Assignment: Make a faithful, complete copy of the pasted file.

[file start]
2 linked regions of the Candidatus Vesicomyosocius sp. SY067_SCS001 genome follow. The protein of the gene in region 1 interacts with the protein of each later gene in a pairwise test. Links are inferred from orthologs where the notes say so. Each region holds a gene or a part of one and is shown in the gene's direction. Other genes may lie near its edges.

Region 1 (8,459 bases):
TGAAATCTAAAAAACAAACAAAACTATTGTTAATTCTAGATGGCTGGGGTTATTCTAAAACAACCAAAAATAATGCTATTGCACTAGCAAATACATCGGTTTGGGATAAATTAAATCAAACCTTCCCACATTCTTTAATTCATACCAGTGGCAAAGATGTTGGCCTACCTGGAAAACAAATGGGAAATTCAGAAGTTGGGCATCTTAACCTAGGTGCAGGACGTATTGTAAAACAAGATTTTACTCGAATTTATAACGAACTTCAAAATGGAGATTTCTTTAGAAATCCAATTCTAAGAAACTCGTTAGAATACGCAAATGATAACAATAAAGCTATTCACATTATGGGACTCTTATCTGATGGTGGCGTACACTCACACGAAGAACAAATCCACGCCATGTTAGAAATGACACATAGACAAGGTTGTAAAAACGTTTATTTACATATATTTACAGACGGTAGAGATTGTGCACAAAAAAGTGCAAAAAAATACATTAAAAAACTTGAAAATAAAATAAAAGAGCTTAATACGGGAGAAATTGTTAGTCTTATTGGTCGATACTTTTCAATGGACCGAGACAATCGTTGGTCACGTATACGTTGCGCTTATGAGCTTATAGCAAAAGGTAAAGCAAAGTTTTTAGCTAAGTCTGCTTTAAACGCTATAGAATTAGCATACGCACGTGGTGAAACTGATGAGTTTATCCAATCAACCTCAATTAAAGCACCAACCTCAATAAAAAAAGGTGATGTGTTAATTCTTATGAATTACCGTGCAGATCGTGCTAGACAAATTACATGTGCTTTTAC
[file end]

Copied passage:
2 linked regions of the Candidatus Vesicomyosocius sp. SY067_SCS001 genome follow. The protein of the gene in region 1 interacts with the protein of each later gene in a pairwise test. Links are inferred from orthologs where the notes say so. Each region holds a gene or a part of one and is shown in the gene's direction. Other genes may lie near its edges.

Region 1 (8,459 bases):
TGAAATCTAAAAAACAAACAAAACTATTGTTAATTCTAGATGGCTGGGGTTATTCTAAAACAACCAAAAATAATGCTATTGCACTAGCAAATACATCGGTTTGGGATAAATTAAATCAAACCTTCCCACATTCTTTAATTCATACCAGTGGCAAAGATGTTGGCCTACCTGGAAAACAAATGGGAAATTCAGAAGTTGGGCATCTTAACCTAGGTGCAGGACGTATTGTAAAACAAGATTTTACTCGAATTTATAACGAACTTCAAAATGGAGATTTCTTTAGAAATCCAATTCTAAGAAACTCGTTAGAATACGCAAATGATAACAATAAAGCTATTCACATTATGGGACTCTTATCTGATGGTGGCGTACACTCACACGAAGAACAAATCCACGCCATGTTAGAAATGACACATAGACAAGGTTGTAAAAACGTTTATTTACATATATTTACAGACGGTAGAGATTGTGCACAAAAAAGTGCAAAAAAATACATTAAAAAACTTGAAAATAAAATAAAAGAGCTTAATACGGGAGAAATTGTTAGTCTTATTGGTCGATACTTTTCAATGGACCGAGACAATCGTTGGTCACGTATACGTTGCGCTTATGAGCTTATAGCAAAAGGTAAAGCAAAGTTTTTAGCTAAGTCTGCTTTAAACGCTATAGAATTAGCATACGCACGTGGTGAAACTGATGAGTTTATCCAATCAACCTCAATTAAAGCACCAACCTCAATAAAAAAAGGTGATGTGTTAATTCTTATGAATTACCGTGCAGATCGTGCTAGACAAATTACATGTGCTTTTAC